The Queensland Council of Civil Liberties says the state government must release public health directions to end confusion and uncertainty about plans to reopen state borders and bar unvaccinated people from public spaces.
The premier, Annastacia Palaszczuk, announced Queensland’s plan to “unite families” and “give certainty” more than three weeks ago.
But those measures are just a guide until the state makes formal public health directions. With just days until Queensland is due to hit its 80% double-dose vaccination target, the council says the delay in releasing even draft directions is problematic.
“The premier cannot make law by press release,” council president Michael Cope said.
“No lawyer will be able to properly advise their client, particularly their small business clients, without access to the actual terms of the law. A press release is no substitute for the actual direction.”
The Queensland human rights commissioner, Scott McDougall, told Guardian Australia last week that the commission had been flooded with inquiries due to confusion about the reopening plan.
“We’re very much aware of the confusion and the lack of clarity for people trying to make sense of our border reopening plans,” McDougall said.
“Because we don’t have the detail about how the requirements will be applied, whether there will be exceptions and how people might seek them out, and what obligations will fall on business.”
Australians attempting to return to Queensland from overseas say they have cancelled flights due to the way the announced plans would apply different quarantine rules to members of the same family.
Amid the uncertainty, Queensland health said two weeks ago the plans were “only a guide” and that “the relevant direction, once it is released, will aim to ensure families arriving into Queensland remain together”.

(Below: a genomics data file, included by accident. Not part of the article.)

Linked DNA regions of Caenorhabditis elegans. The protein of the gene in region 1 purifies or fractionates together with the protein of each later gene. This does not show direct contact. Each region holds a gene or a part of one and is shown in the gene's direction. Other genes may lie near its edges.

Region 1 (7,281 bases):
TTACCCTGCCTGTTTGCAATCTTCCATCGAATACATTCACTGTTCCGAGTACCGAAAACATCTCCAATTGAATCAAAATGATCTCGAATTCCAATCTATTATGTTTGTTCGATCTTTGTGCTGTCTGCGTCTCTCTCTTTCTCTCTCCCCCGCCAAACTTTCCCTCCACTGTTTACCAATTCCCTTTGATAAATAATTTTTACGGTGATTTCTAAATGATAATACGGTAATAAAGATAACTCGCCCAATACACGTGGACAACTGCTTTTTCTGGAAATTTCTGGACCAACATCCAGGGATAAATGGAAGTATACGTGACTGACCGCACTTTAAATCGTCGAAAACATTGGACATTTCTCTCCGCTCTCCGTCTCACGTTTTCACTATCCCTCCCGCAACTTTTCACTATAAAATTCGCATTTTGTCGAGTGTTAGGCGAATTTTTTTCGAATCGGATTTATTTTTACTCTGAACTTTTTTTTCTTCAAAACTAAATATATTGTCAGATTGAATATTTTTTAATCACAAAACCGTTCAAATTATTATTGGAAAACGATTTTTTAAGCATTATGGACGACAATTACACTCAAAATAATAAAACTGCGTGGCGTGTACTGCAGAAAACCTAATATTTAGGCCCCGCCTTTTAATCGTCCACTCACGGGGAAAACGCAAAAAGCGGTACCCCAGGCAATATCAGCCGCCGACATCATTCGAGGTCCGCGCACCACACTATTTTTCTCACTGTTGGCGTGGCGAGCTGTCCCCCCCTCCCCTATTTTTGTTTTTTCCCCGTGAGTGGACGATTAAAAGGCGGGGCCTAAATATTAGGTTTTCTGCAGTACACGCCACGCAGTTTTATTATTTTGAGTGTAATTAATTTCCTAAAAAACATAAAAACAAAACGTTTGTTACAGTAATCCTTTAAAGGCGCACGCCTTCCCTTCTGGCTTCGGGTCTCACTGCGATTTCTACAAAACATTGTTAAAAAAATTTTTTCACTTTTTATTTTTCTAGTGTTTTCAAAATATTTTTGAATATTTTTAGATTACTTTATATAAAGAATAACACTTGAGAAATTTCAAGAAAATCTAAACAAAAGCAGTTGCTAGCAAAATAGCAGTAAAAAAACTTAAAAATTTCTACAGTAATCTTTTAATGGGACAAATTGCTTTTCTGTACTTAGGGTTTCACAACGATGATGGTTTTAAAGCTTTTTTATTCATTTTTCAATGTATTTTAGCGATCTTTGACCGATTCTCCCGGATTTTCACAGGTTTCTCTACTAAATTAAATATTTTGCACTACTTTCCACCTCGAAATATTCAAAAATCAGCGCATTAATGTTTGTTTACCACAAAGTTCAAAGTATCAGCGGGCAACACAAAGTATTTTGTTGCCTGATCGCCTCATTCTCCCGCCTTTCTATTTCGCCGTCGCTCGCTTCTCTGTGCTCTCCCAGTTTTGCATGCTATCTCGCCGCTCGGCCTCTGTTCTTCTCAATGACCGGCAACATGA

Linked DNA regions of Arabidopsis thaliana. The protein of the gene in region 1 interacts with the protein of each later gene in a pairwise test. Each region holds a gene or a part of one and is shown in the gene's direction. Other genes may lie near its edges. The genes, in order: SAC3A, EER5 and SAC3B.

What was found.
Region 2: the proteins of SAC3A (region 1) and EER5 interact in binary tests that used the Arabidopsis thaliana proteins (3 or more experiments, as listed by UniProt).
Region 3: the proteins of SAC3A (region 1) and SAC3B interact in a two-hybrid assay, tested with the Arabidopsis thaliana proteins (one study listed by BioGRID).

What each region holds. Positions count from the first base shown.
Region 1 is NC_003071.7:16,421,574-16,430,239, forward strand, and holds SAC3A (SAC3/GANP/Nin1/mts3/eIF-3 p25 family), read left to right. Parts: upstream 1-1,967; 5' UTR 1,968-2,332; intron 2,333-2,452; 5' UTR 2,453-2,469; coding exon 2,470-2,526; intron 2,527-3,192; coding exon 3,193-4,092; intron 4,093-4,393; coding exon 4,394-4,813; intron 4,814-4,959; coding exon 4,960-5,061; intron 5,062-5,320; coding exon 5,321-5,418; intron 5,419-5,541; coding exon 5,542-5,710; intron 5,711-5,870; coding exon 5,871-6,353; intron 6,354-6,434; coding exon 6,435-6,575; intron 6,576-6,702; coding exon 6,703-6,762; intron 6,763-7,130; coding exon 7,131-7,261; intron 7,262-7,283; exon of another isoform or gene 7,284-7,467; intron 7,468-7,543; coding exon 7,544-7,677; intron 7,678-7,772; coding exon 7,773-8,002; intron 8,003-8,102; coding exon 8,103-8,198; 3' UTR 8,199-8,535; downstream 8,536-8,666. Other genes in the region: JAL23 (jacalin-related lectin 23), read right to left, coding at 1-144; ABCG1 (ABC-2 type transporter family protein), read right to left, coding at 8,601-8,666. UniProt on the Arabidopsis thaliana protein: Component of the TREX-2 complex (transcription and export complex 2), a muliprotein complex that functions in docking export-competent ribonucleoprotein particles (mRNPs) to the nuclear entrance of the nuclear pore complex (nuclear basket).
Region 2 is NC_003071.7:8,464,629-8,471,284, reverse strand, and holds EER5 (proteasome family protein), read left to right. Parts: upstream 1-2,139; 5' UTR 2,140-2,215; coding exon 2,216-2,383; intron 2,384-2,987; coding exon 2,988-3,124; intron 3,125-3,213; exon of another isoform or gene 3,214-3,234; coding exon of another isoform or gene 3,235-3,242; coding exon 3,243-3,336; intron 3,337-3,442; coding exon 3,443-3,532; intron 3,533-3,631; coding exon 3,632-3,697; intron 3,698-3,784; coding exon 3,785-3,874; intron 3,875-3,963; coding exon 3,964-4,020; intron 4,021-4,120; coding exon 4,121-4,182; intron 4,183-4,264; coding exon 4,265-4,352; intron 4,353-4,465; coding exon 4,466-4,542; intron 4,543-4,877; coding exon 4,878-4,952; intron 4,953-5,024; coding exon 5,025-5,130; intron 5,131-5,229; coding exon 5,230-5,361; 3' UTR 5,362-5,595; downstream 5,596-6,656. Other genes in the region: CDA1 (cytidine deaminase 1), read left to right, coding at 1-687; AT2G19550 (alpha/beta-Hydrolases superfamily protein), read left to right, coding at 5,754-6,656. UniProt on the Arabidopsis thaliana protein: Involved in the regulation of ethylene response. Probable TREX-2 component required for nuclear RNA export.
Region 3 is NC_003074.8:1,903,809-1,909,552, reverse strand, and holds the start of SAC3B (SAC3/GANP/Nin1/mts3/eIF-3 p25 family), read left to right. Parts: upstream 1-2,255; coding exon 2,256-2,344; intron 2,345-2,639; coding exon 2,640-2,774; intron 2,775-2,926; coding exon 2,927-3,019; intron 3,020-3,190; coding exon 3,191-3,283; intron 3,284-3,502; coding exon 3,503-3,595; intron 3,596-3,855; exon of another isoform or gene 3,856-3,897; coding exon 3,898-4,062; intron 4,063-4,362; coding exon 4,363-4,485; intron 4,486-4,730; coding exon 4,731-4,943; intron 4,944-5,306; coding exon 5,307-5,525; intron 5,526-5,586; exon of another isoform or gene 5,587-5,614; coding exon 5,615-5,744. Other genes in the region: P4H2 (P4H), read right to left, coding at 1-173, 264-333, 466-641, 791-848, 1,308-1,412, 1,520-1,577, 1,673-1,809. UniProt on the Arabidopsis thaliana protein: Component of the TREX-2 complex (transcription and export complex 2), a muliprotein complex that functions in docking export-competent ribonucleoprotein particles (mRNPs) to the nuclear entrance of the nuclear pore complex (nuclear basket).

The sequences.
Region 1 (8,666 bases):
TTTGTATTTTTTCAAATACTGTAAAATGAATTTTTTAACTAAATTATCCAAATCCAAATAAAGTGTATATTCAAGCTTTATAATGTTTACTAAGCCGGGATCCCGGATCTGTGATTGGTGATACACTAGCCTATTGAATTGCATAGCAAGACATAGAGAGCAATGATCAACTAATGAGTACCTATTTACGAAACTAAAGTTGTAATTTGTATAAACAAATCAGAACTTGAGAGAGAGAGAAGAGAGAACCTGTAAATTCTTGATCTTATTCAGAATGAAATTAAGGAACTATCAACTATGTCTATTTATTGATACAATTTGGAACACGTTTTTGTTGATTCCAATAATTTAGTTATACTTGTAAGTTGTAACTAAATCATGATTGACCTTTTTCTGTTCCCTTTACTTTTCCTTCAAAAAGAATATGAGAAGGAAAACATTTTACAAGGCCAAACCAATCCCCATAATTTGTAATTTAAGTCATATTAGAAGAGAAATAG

People stuck outside Queensland still have no certainty.
“It is entirely inappropriate that almost two weeks out from these complex rules (restricting unvaccinated people) coming into place, businesses and individuals in this state cannot plan properly for the new laws,” Cope said.
“No matter what the police commissioner says, for practical purposes the enforcement of these laws will fall on businesses because the police will not be able to be everywhere.
“Those businesses are entitled to know now what their obligations are.”
Cope said the government should immediately publish the public health direction, prior to its implementation.
“At the very least, a draft of the proposed direction should be released immediately.
“It is a fundamental premise of the rule of law that people are entitled to certainty in conducting their lives and businesses. A draft of this proposed direction must exist.
“Too often in this pandemic, these directions have been released either just as they start or on occasions after they came into force.
“There is no possible reason to delay the release of the direction given that the government’s policy was announced three weeks ago.”